For the last three years, Advocacy Group, A Just Cause has engaged and continues to engage in an aggressive campaign to publicize prosecutorial and judicial misconduct in the IRP6 case with the goal of exonerating myself and five other information technology executives who were wrongly-convicted for a failure to pay corporate debt.
Former federal judge, the Honorable H. Lee Sarokin of the U.S. 3rd Circuit Court of Appeals became interested in the case after being interviewed on A Just Cause's Internet radio program. Sarokin is a graduate of Harvard Law School and was first appointed to the federal bench by President Jimmy Carter and subsequently to the 3rd Circuit Court of Appeals by President Bill Clinton.
After reviewing trial transcripts and reviewing the circumstances surrounding the case, Sarokin became disturbed by the mishandling of the trial, he would for the first time in a 60-year career in the law, ask a President of the United States for clemency on behalf of a party. Sarokin asked President Obama to free me, David Banks, and my five friends of the IRP6. We are 100% innocent and we are grateful for Judge Sarokin's advocacy. On December 28, Sarokin would write another article on the Huffington Post titled, "The Guilty Have a Better Chance For Parole or Pardon Than the Innocent," where Sarokin explained that the clemency process had built-in "institutionalized deceit" because an important factor of consideration for a pardon requires innocent defendants, such as the IRP6 to lie and admit guilt for a crime they never committed.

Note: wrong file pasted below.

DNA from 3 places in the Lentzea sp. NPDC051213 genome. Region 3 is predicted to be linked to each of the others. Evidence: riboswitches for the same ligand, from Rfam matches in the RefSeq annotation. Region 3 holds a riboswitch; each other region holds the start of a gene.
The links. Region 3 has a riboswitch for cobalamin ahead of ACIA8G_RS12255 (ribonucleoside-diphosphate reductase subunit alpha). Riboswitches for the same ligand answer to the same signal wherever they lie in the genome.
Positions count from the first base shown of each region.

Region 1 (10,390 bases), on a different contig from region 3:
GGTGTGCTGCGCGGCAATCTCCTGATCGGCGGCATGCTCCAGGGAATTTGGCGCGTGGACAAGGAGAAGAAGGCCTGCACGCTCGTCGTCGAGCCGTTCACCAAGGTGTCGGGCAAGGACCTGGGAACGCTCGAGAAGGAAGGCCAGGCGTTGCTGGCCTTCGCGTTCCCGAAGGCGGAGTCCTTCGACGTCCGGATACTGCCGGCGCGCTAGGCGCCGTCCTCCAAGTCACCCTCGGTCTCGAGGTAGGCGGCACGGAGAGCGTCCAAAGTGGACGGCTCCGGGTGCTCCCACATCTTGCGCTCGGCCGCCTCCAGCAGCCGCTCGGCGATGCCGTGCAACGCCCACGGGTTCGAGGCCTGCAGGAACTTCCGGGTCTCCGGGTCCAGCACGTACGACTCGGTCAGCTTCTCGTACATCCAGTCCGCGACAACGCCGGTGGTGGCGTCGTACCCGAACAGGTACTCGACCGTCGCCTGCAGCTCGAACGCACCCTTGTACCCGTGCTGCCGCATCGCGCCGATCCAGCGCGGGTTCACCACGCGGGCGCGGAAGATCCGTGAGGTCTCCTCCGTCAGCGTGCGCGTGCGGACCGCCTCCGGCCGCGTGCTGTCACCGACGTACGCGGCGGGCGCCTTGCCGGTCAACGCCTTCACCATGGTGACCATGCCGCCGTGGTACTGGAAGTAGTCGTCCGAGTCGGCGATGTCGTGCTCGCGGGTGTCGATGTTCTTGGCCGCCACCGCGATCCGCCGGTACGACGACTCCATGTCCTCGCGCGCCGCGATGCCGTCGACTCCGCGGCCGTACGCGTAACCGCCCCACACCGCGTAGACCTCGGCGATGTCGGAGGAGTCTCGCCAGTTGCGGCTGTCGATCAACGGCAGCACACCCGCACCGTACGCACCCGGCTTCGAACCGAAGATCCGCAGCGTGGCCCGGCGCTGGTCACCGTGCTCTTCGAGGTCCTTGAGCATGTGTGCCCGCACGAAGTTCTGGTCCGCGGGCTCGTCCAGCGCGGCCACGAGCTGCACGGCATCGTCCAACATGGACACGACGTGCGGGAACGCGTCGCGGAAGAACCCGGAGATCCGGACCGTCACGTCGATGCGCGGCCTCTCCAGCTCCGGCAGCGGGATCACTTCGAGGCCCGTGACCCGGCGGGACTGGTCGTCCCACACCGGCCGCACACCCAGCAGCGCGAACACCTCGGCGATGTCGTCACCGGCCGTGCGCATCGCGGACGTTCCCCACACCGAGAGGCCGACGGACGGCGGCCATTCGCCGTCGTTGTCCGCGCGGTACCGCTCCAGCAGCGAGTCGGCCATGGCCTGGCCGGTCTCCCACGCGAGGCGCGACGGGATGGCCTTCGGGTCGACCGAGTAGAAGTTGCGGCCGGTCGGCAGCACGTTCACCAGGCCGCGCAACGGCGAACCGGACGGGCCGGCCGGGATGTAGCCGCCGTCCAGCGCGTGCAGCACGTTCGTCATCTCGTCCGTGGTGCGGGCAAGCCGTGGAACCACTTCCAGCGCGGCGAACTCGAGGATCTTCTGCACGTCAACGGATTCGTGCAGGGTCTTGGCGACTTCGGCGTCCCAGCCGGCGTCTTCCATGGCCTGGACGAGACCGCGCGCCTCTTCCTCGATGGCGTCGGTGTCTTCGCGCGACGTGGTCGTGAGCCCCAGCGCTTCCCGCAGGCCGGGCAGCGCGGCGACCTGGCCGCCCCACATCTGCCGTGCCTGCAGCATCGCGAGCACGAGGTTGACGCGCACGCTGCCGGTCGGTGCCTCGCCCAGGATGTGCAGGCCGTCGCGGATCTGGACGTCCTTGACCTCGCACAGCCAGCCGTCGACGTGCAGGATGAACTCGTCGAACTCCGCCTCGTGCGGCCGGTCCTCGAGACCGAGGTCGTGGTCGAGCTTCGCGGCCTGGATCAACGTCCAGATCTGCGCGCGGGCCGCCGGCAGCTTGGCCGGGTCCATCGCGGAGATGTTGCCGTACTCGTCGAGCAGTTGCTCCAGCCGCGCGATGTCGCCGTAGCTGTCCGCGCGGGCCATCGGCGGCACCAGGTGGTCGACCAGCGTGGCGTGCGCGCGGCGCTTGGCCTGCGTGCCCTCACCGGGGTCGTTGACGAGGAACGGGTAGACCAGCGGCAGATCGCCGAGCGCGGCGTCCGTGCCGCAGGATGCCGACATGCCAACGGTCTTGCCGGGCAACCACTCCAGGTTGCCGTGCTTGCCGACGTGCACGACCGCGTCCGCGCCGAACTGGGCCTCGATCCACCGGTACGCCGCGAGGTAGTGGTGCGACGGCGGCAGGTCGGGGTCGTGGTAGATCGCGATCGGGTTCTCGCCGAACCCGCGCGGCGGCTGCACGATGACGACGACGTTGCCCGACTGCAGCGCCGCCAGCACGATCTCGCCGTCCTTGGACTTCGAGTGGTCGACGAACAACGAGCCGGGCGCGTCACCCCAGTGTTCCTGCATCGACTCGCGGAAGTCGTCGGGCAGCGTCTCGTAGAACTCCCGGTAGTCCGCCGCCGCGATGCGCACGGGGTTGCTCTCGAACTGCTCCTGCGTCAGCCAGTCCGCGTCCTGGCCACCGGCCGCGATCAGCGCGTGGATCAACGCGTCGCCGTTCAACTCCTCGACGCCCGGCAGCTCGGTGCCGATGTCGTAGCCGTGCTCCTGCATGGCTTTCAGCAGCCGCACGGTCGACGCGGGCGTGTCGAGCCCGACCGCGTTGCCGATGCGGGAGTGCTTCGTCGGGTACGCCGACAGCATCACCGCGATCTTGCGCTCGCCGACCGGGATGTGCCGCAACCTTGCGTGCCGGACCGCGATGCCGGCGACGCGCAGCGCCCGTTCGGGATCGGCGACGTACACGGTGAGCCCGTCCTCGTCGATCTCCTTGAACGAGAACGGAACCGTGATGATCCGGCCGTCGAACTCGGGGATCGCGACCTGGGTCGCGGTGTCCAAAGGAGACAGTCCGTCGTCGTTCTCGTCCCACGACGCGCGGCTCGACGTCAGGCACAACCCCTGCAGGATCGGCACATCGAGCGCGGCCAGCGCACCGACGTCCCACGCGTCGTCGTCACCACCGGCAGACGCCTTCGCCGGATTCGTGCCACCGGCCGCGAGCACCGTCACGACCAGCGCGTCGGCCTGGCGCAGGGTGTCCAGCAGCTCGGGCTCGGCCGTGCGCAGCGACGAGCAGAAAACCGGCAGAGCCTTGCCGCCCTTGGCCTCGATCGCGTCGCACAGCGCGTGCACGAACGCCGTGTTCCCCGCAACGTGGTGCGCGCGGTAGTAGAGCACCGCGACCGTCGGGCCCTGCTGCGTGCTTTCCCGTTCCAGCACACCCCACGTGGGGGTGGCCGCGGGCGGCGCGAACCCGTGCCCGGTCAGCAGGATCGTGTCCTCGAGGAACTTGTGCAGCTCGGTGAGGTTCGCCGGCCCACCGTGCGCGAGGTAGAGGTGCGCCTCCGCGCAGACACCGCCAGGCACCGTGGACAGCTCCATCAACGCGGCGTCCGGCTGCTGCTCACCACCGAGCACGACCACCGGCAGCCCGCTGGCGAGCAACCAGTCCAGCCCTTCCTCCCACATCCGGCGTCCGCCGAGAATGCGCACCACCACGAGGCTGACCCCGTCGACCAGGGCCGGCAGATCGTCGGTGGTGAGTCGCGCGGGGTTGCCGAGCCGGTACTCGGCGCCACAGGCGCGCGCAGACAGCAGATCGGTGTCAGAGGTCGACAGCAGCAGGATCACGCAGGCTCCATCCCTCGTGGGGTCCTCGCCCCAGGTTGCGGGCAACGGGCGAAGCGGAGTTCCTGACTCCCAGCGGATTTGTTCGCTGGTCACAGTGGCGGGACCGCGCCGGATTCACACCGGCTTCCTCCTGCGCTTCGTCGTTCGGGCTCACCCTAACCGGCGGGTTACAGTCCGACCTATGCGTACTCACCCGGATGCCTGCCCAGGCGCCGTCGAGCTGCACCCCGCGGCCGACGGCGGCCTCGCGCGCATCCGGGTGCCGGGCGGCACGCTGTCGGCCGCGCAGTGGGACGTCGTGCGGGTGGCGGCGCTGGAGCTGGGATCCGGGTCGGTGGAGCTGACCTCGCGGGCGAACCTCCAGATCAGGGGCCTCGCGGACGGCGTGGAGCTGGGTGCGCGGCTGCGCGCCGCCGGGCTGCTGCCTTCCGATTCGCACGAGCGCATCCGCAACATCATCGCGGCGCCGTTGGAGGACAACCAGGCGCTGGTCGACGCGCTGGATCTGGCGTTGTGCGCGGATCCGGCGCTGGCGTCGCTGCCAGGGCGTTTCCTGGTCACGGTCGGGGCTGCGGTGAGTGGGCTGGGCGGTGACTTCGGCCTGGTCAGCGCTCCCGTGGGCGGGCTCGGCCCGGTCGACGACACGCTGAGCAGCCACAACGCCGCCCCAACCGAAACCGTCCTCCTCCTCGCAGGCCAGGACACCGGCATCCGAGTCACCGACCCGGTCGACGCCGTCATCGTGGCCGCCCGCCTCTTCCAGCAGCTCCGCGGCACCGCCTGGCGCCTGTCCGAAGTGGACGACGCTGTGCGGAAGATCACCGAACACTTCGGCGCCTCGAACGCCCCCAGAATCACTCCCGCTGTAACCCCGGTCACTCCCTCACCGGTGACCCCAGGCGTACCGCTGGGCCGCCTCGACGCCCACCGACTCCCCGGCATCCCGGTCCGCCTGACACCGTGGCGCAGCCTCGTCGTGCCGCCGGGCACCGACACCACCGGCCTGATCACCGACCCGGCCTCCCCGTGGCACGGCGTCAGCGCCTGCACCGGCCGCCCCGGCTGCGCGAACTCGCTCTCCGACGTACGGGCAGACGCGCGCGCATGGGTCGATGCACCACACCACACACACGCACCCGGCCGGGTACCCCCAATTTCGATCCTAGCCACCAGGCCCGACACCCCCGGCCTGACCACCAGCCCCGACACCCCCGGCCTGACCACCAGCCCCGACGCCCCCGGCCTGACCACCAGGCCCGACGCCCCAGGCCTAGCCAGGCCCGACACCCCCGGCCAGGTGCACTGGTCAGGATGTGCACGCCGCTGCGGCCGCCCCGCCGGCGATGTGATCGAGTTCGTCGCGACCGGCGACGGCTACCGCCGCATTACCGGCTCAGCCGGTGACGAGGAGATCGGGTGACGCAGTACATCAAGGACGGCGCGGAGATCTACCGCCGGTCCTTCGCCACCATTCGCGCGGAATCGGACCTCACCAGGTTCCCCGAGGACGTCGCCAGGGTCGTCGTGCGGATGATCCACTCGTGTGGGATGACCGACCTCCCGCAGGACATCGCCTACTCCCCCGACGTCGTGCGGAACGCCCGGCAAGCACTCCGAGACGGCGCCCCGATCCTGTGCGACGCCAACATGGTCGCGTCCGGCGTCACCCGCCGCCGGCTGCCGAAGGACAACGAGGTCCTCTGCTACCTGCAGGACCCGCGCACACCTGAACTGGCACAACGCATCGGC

Sarokin recognized the unfairness of the process to impose such pressure on defendants who are unwavering in proclaiming their innocence. It is my view that this central requirement to feign guilt was set-up to serve only the government's interest.
Here's my take.
Admissions of guilt serves the government interests on both ends of the criminal justice system. On the front-end, those admissions guarantees a cheap and easy victory for a prosecutor who runs a career-driven conviction mill where success is measured by the number of convictions, not in ascertaining the truth to ensure the innocent go free. With plea bargains prosecutors can easily pad their resumes with unrealistic numbers and brag about their legendary achievement of a 98% conviction rate. I often find it interesting how prosecutors classify scams where criminals illegally obtain money based on a scheme that offered inflated rates of return as too good to be true. Prosecutors routinely tell juries that if it sounds too good to be true, it probably is, which indicates criminal activity. A 98% conviction rate is too good to be true and those numbers can't be achieved without prosecutors engaging in some type of malfeasance, some of which is perpetrated through using extortion and coercion tactics to scare defendants into taking a plea deal. Furthermore, if the innocent think they have only a 2% chance of winning, the vast majority will consider those odds are too great to go to trial, especially since the prosecutor threatens to penalize the defendant with a substantially increased sentence if they go to trial.